Florence is Ezio’s birthplace—that’s what the “da Firenze” in his name means—and the game’s opening hours are spent here. Bumping into historical figures is something of a running gag in Assassin’s Creed, and the second game is no different. Ezio befriends Leonardo da Vinci in Florence and the famous polymath supplies him with weapons, upgrades and gadgets, including one of his famous flying machines. As far as history knows these were never built or tested in real life, but in the game Ezio uses one to glide over the rooftops of Venice and infiltrate the heavily-guarded Palazzo Ducale. Other historical cameos include Niccolò Machiavelli, Lorenzo de’ Medici, and Rodrigo Borgia, who serves as the main antagonist. The Renaissance was a fascinating and vibrant period in European history and the game uses it well, albeit with some artistic liberties taken.
Later Ezio escapes to Tuscany and meets his uncle Mario Auditore, whose first line is, amazingly, “It’s-a-me, Mario!” The walled town of Monteriggioni, which still exists today, becomes his new home and can be upgraded to generate money. It’s an enjoyable distraction, and returning to the peaceful town after a mission is a nice way to decompress. Ezio also visits the cities of Forlì and San Gimignano. Neither is as vast or detailed as Venice or Florence, but it’s still amazing that they’re in there at all considering the pressure Ubi Montreal was under. You also briefly visit the Vatican, although we wouldn’t get to explore Rome itself until Brotherhood. In summary, it’s bloody enormous and I’m not sure how they managed it.
Assassin’s Creed has always suffered from repetitive mission design, but recent games—particularly Syndicate, which is arguably the best one since Black Flag—have taken steps to make them more varied and interesting. Which makes returning to Assassin’s Creed 2 occasionally frustrating. There are a lot of tedious tailing missions with instant fail states, and chase sequences where the person you’re pursuing will comically wait for you catch up if you fall behind. It’s when you’re actually assassinating people that the game shines brightest, giving you some—but not a huge amount—of agency to observe your target and decide how exactly you want to kill them. The game was designed to be streamlined and accessible, which does negatively impact the complexity of its systems and your ability to think creatively.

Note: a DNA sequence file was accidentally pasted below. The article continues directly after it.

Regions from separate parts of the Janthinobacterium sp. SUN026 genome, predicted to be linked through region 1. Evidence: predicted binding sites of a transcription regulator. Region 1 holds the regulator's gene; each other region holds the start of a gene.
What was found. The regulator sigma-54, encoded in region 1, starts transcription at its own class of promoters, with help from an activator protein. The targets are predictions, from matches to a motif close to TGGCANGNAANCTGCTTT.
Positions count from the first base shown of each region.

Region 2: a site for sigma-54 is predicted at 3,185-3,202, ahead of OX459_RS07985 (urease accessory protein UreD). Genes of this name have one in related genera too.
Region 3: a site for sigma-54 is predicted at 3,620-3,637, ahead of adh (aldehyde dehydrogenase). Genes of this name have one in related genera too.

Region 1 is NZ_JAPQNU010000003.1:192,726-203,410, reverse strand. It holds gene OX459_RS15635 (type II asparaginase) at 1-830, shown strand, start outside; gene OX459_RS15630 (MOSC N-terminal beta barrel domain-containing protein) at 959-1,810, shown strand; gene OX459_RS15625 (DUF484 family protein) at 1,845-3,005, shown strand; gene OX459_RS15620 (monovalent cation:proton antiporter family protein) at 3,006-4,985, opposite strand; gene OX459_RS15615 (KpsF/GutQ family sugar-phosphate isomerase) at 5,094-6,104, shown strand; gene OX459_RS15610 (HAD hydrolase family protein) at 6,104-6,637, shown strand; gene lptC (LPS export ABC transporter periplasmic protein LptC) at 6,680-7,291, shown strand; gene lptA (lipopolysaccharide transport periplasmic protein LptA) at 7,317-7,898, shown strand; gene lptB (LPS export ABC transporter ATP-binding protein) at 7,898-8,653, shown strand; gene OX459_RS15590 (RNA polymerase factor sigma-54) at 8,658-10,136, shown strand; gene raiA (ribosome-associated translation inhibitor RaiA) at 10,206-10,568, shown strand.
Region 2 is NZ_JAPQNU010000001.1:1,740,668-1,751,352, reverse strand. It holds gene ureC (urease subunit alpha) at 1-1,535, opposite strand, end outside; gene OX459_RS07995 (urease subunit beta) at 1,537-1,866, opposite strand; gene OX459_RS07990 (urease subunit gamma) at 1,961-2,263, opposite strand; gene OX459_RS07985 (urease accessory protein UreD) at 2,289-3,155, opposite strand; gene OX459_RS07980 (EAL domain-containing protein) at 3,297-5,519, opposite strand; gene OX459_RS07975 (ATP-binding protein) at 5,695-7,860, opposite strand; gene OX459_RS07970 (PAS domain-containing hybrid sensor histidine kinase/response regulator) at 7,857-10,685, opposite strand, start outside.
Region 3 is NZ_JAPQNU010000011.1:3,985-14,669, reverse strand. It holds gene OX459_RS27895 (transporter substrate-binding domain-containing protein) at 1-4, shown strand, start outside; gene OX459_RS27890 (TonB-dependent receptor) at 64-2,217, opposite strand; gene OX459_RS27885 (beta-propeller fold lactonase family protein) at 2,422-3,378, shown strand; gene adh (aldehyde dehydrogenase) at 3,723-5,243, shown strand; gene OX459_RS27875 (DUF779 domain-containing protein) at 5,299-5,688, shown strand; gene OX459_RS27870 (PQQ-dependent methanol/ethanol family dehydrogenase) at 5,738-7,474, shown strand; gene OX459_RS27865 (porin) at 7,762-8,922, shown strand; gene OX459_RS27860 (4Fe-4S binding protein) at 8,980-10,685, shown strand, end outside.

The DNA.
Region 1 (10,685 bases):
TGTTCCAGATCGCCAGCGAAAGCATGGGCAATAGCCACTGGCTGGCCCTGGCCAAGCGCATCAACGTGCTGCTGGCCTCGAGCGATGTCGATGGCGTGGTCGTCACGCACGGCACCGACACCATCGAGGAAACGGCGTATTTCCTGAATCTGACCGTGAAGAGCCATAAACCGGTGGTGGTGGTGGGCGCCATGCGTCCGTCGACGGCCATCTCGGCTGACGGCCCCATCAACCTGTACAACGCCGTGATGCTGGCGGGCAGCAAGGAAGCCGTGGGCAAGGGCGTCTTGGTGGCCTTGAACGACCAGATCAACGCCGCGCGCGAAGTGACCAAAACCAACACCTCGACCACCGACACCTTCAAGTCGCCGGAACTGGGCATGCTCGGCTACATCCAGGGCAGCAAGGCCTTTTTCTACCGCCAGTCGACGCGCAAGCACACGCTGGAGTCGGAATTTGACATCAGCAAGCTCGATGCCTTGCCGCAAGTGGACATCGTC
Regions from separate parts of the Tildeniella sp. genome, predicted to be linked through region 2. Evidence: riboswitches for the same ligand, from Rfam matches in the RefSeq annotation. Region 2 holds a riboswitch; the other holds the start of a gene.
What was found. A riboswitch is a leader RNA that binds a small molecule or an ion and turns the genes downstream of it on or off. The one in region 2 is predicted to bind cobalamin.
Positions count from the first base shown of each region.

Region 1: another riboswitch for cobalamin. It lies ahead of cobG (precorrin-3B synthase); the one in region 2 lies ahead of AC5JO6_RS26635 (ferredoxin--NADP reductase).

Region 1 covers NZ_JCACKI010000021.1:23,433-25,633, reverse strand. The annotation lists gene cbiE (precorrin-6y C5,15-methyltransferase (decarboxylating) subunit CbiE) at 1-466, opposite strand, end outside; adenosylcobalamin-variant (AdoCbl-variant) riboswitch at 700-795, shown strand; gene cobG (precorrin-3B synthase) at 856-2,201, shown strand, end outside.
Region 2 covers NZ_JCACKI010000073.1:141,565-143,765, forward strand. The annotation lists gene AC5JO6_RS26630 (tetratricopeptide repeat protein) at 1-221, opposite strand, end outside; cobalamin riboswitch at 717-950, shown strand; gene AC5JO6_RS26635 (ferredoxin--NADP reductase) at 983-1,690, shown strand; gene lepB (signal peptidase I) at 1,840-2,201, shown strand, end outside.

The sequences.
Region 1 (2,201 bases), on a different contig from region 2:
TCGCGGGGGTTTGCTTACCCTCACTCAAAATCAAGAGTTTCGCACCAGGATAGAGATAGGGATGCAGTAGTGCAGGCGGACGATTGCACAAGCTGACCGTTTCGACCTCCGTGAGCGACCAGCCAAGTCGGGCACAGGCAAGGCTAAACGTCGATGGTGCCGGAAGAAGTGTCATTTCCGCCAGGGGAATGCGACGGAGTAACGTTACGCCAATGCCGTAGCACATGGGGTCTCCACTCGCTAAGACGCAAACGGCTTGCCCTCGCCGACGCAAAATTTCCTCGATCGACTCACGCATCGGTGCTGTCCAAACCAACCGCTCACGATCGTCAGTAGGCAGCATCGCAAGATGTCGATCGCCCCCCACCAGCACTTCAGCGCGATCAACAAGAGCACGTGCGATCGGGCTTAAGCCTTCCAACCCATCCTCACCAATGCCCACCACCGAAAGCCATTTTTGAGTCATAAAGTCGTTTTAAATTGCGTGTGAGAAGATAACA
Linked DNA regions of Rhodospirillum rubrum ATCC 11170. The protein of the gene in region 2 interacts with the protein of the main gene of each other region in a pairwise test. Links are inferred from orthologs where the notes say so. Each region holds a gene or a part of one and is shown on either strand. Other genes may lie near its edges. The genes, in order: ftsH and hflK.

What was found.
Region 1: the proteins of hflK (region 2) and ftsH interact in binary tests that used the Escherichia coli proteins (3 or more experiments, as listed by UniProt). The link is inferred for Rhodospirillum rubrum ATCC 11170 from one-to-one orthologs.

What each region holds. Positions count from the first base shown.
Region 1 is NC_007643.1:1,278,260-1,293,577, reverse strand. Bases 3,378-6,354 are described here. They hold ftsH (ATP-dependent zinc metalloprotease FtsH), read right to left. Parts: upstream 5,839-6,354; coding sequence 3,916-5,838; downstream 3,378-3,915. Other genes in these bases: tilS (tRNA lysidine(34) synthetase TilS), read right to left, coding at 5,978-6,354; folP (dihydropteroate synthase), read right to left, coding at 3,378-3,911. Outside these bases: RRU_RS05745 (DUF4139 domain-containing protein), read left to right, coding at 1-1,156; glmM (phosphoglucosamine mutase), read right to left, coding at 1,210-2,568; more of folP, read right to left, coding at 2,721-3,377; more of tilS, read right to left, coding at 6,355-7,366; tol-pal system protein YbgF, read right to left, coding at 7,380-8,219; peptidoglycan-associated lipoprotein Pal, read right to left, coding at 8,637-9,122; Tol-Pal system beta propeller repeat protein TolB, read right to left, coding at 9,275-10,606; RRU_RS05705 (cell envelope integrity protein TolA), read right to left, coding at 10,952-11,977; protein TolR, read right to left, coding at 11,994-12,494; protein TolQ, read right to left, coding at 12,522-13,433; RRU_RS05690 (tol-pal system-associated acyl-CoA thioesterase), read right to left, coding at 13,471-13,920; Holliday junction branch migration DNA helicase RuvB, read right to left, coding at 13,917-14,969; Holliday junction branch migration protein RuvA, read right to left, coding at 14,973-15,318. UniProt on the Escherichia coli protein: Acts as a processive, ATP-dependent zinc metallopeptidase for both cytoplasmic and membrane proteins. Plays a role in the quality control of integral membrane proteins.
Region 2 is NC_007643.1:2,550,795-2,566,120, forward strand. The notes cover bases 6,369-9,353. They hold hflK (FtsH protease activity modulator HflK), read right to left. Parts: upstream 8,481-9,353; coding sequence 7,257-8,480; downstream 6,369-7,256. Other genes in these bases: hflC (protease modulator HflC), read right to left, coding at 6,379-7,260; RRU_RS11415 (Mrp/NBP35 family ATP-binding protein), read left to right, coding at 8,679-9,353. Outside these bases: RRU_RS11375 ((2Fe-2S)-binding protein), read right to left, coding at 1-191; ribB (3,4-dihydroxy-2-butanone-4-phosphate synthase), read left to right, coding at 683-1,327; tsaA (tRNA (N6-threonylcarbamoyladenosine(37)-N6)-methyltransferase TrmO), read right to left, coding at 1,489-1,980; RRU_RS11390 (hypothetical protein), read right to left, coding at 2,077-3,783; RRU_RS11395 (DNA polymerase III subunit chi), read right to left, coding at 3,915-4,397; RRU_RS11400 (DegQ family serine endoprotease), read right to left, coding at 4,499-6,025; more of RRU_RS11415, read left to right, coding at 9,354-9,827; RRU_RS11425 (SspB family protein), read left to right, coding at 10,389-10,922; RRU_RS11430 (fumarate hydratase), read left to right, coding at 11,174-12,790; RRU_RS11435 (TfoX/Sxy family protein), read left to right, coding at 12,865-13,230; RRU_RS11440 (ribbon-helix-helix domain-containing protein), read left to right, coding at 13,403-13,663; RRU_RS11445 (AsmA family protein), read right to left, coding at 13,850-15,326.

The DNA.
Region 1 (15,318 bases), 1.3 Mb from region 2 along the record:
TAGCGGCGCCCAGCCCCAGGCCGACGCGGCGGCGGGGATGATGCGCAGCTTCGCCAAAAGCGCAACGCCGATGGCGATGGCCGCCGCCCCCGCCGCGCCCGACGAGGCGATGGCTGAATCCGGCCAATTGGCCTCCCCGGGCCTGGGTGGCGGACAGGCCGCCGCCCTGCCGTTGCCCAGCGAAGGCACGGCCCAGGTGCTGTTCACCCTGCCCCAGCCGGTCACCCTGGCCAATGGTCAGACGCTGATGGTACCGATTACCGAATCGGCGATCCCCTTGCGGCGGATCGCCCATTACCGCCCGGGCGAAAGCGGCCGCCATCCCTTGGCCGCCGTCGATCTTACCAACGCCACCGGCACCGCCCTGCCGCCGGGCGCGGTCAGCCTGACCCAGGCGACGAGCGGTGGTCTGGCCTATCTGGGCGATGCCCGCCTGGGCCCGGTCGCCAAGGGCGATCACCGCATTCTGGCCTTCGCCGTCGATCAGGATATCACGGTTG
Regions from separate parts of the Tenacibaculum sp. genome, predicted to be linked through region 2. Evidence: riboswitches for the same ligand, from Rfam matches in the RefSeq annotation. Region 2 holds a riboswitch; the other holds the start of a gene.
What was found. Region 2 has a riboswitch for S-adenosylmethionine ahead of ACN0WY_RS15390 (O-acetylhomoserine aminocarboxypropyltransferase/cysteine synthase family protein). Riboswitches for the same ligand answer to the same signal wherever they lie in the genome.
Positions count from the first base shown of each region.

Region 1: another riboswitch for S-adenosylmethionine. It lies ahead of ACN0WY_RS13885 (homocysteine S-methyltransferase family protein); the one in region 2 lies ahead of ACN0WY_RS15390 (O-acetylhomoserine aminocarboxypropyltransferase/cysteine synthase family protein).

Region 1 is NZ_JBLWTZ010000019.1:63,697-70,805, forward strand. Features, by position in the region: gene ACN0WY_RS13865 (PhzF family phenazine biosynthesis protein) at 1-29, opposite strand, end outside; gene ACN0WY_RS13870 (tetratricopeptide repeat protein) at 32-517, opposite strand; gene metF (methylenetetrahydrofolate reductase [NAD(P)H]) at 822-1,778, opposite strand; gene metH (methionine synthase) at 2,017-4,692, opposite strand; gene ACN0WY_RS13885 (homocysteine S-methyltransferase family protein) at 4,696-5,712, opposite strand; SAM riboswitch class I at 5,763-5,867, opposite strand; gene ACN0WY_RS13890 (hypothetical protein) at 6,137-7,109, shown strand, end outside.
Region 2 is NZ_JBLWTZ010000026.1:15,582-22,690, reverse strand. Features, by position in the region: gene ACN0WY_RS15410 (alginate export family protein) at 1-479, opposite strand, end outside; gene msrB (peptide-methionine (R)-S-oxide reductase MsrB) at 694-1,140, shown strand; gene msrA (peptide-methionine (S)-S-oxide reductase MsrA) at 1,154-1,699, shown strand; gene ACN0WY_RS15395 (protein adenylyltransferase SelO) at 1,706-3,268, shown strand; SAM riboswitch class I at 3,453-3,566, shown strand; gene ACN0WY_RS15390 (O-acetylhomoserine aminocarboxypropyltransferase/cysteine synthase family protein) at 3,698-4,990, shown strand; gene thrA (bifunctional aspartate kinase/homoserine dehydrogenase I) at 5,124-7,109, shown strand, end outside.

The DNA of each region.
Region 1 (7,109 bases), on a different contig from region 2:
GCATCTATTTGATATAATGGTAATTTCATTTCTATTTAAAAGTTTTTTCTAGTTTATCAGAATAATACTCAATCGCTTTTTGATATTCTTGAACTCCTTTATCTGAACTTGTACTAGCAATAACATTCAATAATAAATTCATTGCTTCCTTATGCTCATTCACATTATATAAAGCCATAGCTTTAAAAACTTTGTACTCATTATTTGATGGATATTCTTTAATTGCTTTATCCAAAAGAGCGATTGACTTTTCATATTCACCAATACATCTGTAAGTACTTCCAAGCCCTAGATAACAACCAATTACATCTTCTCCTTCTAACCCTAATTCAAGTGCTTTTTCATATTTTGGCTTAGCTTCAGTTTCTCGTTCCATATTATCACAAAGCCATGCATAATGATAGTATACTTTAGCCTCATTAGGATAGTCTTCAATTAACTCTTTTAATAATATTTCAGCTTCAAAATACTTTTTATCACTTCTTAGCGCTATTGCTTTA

Assassin’s Creed 2 was horribly optimised for PC on release, but these days any reasonable gaming PC will be able to run it without breaking a sweat. For my revisit I played in 4K, and it still looks decent in places. But a frustratingly short draw distance does sour the experience. Scenery and NPCs constantly pop in as you move around, and shadows are badly pixelated just a few metres ahead, magically sharpening as you approach them. It’s more distracting than it sounds, and it makes me wish Ubisoft would release its console-only, slightly remastered Ezio Collection on PC to iron some of these niggles out.
But when I reminisce, I don’t think about the weak stealth, abundance of dull missions, or dodgy tech. I think about that ludicrous, exciting holiday I had in Renaissance Italy, hanging out with Leonardo, exploring ancient tombs, flying through the air and kicking people off Venetian rooftops, upgrading my villa, and buying fashionable new capes. It’s a game that’ll always hold up in my mind better than it does in reality, and that’s fine. Sometimes good memories of a game are all you need. However, if you do feel compelled to return, there’s still fun to be had. You just have to pick through a lot of old-fashioned open-world design to find it.